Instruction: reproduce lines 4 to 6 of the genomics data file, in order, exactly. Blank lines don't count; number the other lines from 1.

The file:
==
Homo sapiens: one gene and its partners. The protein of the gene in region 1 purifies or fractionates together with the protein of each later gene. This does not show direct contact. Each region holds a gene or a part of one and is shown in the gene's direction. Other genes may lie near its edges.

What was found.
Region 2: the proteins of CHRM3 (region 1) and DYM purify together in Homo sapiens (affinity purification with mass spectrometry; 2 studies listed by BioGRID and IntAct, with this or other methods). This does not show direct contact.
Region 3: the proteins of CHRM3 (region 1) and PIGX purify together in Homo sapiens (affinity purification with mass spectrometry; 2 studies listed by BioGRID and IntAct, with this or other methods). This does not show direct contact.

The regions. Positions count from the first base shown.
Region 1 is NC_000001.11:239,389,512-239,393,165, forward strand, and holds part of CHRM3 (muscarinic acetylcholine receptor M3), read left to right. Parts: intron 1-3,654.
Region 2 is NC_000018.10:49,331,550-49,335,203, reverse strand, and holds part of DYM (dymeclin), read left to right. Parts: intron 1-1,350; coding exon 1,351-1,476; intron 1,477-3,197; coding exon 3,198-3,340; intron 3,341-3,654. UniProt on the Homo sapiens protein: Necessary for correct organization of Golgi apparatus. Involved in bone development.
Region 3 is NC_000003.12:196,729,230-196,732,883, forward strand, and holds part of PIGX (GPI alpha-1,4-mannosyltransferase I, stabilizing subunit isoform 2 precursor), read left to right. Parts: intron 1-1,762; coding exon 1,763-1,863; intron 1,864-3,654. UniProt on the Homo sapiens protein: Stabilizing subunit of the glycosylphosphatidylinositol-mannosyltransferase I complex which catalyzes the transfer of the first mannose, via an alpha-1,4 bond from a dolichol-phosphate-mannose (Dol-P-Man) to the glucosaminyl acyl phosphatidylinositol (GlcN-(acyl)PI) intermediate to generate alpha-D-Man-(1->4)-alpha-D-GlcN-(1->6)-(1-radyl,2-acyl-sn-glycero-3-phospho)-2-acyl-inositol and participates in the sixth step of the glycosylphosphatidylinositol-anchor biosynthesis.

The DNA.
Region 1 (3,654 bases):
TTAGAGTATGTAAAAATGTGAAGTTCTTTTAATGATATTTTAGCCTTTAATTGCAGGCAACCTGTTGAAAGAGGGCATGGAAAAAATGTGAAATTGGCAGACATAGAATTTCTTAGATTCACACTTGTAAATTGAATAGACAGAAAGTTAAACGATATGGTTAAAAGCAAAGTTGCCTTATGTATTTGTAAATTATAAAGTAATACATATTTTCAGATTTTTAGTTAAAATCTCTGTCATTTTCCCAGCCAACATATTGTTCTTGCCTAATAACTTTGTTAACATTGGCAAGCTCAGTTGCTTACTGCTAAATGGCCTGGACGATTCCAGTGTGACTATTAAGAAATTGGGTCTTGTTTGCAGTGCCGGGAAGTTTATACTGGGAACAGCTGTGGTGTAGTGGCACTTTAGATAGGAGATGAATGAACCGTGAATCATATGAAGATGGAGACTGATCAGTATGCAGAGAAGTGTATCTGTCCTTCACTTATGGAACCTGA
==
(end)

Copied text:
Region 3: the proteins of CHRM3 (region 1) and PIGX purify together in Homo sapiens (affinity purification with mass spectrometry; 2 studies listed by BioGRID and IntAct, with this or other methods). This does not show direct contact.

The regions. Positions count from the first base shown.
Region 1 is NC_000001.11:239,389,512-239,393,165, forward strand, and holds part of CHRM3 (muscarinic acetylcholine receptor M3), read left to right. Parts: intron 1-3,654.